By defining a work schedule you end up accomplishing the following things:

  1. Helps define a mental space for you to make sure work doesn’t take over your life. (more on this later)
  2. Helps communicate to family members that during specific times you are working, and therefore unavailable to run errands.

So let me give you an example, my family knows that I start work at 8:00am and work until 4pm every day. And that means that during that time period, they understand that my priority will always be doing work and items around my job. So in the event that I need to run an errand or help say for example, take one of kids to an appointment (to help the amazing miracle worker who is my wife) they know that I will do my best to help, but during those times I have to make my job a priority.

Now I’m not saying this has to be ironclad, but it should be the rule, and other times are the exception. This helps to also make sure that my family understands me needing to make trade-offs. Like for example, this past December, my son had a Christmas concert in the morning. I absolutely was not going to miss that. But my wife knew that I was either going to make the time later in the day, or take PTO for it.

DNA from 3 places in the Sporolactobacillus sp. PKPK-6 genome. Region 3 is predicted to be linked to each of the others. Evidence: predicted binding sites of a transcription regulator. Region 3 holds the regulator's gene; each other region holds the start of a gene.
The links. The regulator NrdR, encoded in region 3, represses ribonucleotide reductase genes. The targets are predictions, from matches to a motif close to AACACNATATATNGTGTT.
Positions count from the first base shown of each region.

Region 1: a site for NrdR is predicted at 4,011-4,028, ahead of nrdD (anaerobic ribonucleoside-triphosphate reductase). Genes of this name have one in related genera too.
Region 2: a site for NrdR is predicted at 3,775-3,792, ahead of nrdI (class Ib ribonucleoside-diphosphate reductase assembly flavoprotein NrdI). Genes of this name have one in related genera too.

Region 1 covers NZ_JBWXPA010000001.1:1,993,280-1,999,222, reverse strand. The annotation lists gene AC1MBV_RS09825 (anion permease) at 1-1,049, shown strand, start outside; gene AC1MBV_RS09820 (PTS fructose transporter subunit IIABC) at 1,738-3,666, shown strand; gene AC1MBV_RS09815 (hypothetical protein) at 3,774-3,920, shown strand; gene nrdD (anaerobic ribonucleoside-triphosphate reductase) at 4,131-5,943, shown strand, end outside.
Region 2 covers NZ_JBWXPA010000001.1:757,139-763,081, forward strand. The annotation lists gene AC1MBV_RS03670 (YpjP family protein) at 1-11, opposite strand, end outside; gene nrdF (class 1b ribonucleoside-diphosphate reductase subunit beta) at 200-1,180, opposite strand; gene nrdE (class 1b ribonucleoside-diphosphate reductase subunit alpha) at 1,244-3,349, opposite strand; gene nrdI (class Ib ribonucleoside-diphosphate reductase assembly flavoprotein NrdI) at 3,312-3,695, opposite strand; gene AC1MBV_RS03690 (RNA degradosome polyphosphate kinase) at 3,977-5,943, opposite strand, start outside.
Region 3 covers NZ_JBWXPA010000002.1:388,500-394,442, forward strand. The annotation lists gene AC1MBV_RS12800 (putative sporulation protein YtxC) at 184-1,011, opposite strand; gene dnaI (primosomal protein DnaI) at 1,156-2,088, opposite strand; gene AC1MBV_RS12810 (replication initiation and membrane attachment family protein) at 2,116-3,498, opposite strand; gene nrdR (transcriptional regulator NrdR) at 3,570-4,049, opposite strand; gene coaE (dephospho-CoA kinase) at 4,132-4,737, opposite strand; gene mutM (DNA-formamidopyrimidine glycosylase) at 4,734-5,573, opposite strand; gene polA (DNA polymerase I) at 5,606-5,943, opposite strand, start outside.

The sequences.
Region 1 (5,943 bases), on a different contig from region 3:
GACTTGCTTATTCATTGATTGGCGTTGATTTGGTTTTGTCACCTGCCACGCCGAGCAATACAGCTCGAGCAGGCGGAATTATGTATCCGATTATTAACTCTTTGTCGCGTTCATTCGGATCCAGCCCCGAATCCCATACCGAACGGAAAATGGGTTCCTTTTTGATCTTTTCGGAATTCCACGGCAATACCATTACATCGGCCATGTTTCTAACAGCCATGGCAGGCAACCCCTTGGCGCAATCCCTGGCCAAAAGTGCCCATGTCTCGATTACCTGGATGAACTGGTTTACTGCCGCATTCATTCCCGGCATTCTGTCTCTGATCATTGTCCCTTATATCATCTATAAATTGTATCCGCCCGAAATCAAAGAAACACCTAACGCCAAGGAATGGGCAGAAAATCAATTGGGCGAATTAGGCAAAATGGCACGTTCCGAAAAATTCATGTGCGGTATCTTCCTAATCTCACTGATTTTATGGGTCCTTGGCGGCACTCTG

This is the key that working from home, does give you huge flexibility, but especially in the beginning its really helpful to setup rules like this to communicate appropriately.

Lesson 3 – Realize how much you work

This sounds odd, but it is true. When I first started working from home, I would go to work when I got up when I normally did for work, about 6:30am, and then I would be done at 5.

But you need to realize that during that day your commute was all of 5 minutes when you walk to the office, which means that I was working 7am (shower / breakfast) to 5pm which is a 10 hour work day. But it was easy to fall into the routine and not think about it. If you want to maintain a work-life harmony, you do need to know how much you are leaning one way or the other.

Lesson 4 – Have a defined workspace

This goes to the mental state I mentioned above for working. You need to have a defined place where you work, or else you will never be able to separate work from home in your mind. Not being able to separate the two will cause a lot of issues with stress in your life.

So you need to make sure you have a place that is defined as “your office”, whether that is an actual room, or corner. It should be away from where you live normally. This will help because you will get your mind used to boundaries.

Lesson 5 – Don’t eat at your desk